A problem about programming with macros vs Kernel F-exprs

I love Kernel F-exprs which looks better than ordinary macro in almost every ways,
especially the elimination for the need of a reflective tower, or separation of phases, if I understand correctly.

However, I have trouble trying to implement the following using F-expr

(defmacro f () 
 (make-array 1)) ;; Common Lisp style macro
(define g (lambda () (list (f) (f))))

The two (f) above each expand into a different array instance.
Calling (g) will then return a list every time, with the same two different array instances.

I can't think of a way to replicate this behavior using Kernel F-exprs.
It seems that when an F-expr f is called there's no way to know where
in the source code is it called.
If f accepts some arguments, a dirty hack is to have a hash table mapping
f's unevaluated argument to array instances and hope the implementation
doesn't hash-cons the source code, but in this case the argument is just
one unique #nil, so that doesn't work.

Any ideas?

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Syntactically distinct macro calls

Is it that each syntactically distinct call (f) is expanded to an array instance before the program is evaluated? If so, that behavior cannot be duplicated by a fexpr. A call to a fexpr happens at a time determined by the logic of the code in which it is embedded. One could arrange to construct a procedure with two particular array instances built into it; but what is built into it would be determined at the time the procedure is constructed.

Expressive power

Does that mean F-expr doesn't have the same or more expressive power comparing to
some homoiconic macro system (like CL macros)?

I wonder how we could extend F-exprs to have the same or more expressive power.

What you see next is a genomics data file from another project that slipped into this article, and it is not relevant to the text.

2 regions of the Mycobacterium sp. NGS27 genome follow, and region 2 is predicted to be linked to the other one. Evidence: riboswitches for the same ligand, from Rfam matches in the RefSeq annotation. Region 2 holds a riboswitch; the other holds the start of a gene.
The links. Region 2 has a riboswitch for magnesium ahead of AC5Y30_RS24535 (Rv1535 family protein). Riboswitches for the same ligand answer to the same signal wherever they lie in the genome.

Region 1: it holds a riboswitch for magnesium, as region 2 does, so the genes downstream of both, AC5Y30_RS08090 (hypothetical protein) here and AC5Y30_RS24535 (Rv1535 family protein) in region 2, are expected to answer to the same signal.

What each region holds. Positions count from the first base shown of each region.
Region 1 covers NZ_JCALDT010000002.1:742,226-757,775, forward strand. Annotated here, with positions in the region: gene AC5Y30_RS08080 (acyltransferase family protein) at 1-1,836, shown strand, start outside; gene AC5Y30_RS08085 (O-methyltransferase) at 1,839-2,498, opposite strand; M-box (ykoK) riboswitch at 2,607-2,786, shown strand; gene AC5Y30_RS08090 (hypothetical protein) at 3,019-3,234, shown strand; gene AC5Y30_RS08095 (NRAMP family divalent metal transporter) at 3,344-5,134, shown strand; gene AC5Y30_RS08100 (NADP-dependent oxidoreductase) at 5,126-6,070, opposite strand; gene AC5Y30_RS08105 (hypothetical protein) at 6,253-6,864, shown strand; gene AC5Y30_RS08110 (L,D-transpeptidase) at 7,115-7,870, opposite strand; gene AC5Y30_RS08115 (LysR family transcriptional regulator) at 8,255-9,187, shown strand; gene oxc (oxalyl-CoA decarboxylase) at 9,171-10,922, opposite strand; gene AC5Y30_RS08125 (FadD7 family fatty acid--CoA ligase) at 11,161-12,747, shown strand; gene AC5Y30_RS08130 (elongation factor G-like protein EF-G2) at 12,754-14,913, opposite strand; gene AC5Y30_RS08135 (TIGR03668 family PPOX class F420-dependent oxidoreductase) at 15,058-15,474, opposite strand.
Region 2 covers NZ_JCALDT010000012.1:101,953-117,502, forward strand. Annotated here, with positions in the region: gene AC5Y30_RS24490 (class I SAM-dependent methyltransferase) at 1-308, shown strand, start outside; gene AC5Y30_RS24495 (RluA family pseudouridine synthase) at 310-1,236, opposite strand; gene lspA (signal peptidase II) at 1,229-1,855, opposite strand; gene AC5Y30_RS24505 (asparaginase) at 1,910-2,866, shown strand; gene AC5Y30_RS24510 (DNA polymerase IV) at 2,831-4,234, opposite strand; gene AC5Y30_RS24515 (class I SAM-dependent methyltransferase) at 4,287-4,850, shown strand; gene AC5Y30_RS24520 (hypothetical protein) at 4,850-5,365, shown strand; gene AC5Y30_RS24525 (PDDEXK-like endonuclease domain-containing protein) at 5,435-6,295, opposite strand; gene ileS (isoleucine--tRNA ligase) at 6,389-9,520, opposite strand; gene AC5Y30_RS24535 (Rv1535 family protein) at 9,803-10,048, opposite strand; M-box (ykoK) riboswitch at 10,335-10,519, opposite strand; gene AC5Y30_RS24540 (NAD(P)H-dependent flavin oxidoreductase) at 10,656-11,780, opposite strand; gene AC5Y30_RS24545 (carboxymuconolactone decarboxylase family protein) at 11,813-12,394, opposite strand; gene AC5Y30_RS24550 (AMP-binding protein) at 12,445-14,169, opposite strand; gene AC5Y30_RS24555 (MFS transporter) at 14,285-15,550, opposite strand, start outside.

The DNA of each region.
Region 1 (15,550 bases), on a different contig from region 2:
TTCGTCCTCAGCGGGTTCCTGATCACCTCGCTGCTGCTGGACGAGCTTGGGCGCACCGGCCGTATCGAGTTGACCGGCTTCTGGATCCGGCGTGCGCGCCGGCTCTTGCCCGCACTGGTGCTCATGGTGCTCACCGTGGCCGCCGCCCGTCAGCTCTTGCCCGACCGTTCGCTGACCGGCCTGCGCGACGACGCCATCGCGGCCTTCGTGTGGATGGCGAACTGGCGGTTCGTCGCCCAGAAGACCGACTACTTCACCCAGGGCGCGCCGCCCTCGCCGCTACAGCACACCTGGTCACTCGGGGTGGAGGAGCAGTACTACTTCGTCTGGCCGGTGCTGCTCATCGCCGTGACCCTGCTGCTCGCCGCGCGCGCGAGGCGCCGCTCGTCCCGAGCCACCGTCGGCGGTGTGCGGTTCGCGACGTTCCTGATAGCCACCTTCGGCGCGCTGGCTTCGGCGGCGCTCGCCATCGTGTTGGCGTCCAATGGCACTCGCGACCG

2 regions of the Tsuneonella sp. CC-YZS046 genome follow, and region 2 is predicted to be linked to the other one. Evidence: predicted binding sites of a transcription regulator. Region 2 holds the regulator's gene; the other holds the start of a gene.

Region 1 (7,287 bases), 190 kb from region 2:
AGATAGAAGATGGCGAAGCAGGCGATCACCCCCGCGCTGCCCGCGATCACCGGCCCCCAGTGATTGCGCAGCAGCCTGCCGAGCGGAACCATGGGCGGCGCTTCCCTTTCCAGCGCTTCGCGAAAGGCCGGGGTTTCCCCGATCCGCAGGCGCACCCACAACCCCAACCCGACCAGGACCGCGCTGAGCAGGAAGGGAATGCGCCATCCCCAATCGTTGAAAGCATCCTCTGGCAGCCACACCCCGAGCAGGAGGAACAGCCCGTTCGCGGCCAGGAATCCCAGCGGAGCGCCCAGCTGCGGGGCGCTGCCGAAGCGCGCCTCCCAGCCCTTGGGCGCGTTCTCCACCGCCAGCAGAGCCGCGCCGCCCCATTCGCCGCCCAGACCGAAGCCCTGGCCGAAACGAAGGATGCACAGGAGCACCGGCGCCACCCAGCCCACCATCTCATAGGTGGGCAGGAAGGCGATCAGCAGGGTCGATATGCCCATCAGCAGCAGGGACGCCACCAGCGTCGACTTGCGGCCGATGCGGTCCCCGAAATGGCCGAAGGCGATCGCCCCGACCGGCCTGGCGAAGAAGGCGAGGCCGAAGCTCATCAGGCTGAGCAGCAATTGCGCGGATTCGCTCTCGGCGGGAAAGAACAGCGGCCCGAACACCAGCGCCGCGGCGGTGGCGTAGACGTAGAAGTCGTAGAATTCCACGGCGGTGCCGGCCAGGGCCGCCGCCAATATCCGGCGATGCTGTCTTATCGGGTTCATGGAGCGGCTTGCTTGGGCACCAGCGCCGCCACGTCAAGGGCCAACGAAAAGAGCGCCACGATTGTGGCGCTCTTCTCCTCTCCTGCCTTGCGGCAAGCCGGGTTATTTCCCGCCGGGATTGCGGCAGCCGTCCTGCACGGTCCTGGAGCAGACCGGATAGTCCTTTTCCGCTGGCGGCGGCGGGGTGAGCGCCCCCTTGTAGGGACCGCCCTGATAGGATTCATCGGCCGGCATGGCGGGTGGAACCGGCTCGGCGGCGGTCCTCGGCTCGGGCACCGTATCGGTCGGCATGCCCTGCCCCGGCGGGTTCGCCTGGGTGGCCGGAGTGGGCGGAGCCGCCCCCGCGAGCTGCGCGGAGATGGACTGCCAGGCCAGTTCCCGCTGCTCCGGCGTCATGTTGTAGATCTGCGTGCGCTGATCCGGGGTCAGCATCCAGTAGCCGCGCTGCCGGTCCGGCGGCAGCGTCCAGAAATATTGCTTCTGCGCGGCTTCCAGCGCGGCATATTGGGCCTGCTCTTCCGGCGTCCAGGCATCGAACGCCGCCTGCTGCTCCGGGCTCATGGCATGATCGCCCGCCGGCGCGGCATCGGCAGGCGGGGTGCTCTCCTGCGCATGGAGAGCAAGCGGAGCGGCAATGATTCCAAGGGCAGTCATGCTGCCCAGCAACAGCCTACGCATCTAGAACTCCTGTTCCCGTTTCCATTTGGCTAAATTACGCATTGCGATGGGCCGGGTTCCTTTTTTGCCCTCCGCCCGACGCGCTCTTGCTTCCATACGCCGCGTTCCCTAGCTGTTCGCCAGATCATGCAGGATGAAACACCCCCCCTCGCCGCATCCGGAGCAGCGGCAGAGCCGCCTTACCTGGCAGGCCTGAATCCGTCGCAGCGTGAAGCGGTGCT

At least in this example, if F-expr accept some argument like &whole
in CL (bind to the combiner CONS that cause the call to the F-expr), that will help it.
However, the F-expr will need to use a hashtable to distinguish lexical position and
it relies on implementation not hash-consing. It would also need the implementation
to propagate the "source combiner" information when evaluating CAR of CONSes.
Overall looks like a dirty hack.


This sort of syntax-location-dependent behavior appears to me to —in technical parlance— screw over the equational theory. Seriously. Unlike fexprs, which don't actually deserve the besmirching of their good name on this point. I'm not convinced the behavior should be considered desirable.

The formal definition of expressive power, due to Felleisen, deals in copying expressions around and expecting them to behave the same way, which doesn't work for syntax-location-dependence, hence my expectation it would spike equational theory.

Use macros

If you want it fixed at compile time why not evaluate it at compile time?

If this is just a thought exercise to see whether it's possible to mimick compile time then each distinct function invocation in the source text could get a unique number and you know what to do from there